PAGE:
Three-dimensional printing has been used to make everything from pizza to the prosthesis, and now researchers are working on the use of emerging technology to manufacture hearts, kidneys and other vital organs.
That would be big news, as the number of people who desperately need an organ transplant exceeds the number of donor organs available. On average, about 21 Americans die each day because you need an organ was not available.
What exactly the promise of 3D printing organs and tissues or “bioprinting”? How the technology works, and when it might start saving lives?
For answers to these and other questions, HuffPost science extended to Dr. Anthony Atala (right), director of the Wake Forest Institute for regenerative medicine and a world-renowned expert in the field, to find out.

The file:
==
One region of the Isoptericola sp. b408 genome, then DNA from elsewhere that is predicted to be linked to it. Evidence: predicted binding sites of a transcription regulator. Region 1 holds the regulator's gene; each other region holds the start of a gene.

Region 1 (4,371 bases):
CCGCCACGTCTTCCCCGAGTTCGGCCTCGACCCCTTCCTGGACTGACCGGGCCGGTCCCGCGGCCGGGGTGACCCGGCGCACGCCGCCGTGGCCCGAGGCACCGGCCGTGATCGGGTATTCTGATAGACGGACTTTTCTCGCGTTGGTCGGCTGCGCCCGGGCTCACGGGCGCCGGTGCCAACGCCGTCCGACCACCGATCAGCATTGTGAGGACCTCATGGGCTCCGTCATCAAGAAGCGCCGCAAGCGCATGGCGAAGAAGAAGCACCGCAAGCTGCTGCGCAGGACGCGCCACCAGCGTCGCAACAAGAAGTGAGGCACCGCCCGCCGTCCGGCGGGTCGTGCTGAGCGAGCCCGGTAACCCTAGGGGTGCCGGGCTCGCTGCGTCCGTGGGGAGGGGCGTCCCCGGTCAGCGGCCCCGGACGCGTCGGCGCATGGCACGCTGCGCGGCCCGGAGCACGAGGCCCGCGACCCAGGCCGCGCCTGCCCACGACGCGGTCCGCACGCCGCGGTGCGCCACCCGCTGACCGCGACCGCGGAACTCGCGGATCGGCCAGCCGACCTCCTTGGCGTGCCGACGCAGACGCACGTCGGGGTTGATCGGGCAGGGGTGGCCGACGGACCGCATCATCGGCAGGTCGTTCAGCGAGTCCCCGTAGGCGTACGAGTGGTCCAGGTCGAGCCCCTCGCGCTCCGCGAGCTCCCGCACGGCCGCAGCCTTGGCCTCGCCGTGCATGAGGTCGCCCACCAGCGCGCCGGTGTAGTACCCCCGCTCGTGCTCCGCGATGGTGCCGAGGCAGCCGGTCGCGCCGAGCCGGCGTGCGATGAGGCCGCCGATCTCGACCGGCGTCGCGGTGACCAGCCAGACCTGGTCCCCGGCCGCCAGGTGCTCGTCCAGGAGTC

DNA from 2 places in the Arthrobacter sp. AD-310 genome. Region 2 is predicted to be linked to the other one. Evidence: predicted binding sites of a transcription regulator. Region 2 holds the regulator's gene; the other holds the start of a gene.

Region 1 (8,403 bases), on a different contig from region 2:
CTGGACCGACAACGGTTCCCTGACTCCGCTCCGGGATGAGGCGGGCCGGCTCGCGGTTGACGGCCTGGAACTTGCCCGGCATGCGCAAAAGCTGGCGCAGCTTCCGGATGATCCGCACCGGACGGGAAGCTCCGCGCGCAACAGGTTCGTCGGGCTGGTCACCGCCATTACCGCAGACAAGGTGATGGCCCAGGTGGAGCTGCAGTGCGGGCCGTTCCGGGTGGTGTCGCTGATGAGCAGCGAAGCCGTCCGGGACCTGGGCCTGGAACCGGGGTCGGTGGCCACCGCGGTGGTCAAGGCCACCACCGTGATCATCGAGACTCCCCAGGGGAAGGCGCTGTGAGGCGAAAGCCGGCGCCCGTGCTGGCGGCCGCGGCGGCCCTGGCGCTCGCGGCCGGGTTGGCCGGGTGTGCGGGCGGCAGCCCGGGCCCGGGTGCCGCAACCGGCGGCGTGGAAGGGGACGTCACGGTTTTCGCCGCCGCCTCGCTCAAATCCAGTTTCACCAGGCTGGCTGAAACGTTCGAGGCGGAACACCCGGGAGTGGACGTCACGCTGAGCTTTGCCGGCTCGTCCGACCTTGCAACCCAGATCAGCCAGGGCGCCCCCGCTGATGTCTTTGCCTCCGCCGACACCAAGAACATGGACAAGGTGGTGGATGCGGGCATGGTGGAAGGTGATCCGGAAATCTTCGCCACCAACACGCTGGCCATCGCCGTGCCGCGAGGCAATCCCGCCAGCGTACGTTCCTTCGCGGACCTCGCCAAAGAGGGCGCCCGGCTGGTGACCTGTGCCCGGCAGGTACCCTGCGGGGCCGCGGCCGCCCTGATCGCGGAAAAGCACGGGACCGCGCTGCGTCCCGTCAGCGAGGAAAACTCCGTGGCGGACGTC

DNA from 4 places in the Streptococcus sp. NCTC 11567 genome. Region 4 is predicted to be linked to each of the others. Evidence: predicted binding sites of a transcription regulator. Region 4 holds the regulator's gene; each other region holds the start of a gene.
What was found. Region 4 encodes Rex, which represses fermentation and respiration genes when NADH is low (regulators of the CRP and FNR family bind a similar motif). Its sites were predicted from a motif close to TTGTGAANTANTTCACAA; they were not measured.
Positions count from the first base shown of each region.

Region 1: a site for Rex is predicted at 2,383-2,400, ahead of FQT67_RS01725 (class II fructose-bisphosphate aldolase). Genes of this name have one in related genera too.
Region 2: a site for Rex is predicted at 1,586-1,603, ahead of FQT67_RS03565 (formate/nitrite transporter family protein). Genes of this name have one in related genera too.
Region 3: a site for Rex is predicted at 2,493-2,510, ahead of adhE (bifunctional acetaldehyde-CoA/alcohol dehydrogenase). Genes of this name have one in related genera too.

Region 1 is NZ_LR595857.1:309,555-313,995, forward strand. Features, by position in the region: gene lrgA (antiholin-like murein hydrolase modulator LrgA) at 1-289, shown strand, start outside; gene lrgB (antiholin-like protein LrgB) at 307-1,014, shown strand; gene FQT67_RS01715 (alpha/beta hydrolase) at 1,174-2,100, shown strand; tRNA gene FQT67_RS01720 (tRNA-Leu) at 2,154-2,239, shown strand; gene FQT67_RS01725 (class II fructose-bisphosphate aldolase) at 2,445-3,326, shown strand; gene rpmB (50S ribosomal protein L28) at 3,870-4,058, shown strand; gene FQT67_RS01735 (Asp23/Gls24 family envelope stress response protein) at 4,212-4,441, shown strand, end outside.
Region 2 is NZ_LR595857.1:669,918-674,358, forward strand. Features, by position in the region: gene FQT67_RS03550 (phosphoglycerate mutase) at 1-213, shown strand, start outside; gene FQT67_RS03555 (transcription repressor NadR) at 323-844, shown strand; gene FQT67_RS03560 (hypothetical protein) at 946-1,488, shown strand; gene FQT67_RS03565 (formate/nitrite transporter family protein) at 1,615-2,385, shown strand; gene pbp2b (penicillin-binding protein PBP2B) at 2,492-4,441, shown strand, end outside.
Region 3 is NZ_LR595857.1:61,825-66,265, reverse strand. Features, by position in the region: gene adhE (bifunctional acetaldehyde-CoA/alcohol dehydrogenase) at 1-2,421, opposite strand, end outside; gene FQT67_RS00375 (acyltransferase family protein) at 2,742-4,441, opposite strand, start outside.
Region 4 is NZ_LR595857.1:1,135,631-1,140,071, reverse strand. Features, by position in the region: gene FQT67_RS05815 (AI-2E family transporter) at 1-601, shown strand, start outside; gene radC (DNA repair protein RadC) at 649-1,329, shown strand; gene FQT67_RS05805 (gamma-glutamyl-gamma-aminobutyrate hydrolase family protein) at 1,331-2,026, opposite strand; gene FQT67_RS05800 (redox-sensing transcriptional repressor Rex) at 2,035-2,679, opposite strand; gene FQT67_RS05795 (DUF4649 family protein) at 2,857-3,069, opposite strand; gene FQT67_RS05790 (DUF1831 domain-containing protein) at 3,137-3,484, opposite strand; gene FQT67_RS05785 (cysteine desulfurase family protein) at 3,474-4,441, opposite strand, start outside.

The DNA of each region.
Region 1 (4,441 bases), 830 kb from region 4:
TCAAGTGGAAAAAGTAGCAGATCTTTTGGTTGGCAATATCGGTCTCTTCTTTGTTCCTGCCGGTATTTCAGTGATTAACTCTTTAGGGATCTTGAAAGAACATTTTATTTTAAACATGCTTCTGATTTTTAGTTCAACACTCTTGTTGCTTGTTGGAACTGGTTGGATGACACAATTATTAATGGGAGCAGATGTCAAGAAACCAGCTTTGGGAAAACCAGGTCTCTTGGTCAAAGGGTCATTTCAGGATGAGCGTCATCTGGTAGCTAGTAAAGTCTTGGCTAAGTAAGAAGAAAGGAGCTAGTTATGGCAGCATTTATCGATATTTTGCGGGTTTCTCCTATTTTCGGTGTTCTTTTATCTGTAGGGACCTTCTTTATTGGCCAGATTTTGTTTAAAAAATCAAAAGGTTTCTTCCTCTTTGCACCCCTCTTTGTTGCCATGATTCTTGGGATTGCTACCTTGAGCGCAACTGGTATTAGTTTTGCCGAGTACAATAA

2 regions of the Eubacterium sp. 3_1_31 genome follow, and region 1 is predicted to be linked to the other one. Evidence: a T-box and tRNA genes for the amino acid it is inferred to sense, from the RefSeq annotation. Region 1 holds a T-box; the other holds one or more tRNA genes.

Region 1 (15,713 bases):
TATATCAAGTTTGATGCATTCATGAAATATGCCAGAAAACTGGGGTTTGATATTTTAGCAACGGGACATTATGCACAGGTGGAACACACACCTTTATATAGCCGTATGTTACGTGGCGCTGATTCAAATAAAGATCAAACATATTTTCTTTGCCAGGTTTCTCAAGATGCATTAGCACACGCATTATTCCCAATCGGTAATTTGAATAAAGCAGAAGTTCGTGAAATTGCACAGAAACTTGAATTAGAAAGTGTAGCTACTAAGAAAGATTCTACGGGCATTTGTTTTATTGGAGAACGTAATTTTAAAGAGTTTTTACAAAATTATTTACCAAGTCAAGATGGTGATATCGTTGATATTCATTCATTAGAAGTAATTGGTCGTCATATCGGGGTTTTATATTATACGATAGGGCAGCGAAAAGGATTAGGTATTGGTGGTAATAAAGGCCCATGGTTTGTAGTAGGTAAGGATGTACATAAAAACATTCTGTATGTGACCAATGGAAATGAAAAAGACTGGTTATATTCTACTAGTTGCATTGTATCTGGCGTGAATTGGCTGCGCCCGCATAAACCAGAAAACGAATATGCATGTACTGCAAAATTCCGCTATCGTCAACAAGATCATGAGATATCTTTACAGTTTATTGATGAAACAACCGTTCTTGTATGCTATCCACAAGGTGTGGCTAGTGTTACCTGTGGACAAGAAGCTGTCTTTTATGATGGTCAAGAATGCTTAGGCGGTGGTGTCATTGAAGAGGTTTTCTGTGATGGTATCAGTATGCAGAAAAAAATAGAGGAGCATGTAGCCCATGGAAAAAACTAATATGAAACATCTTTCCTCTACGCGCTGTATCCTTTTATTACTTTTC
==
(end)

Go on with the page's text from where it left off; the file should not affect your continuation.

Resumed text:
Here’s a slightly edited version of the Q to &.
Do 3D printing can be finished with the shortage of organs?
3D printing is not magic. It is simply a way of extending current processes we use to engineer of organs in the laboratory. Our team has successfully designed the bladders, cartilage, skin, tubes and vaginas that have been implanted in patients. Our goal is to produce structures of the body such as these with 3D printing to make engineering process more accurate and reproducible. The regenerative medicine – regardless of the form are designed bodies–aims to help solve the shortage of donor organs.
How could compare 3D-printed organs of organ donors?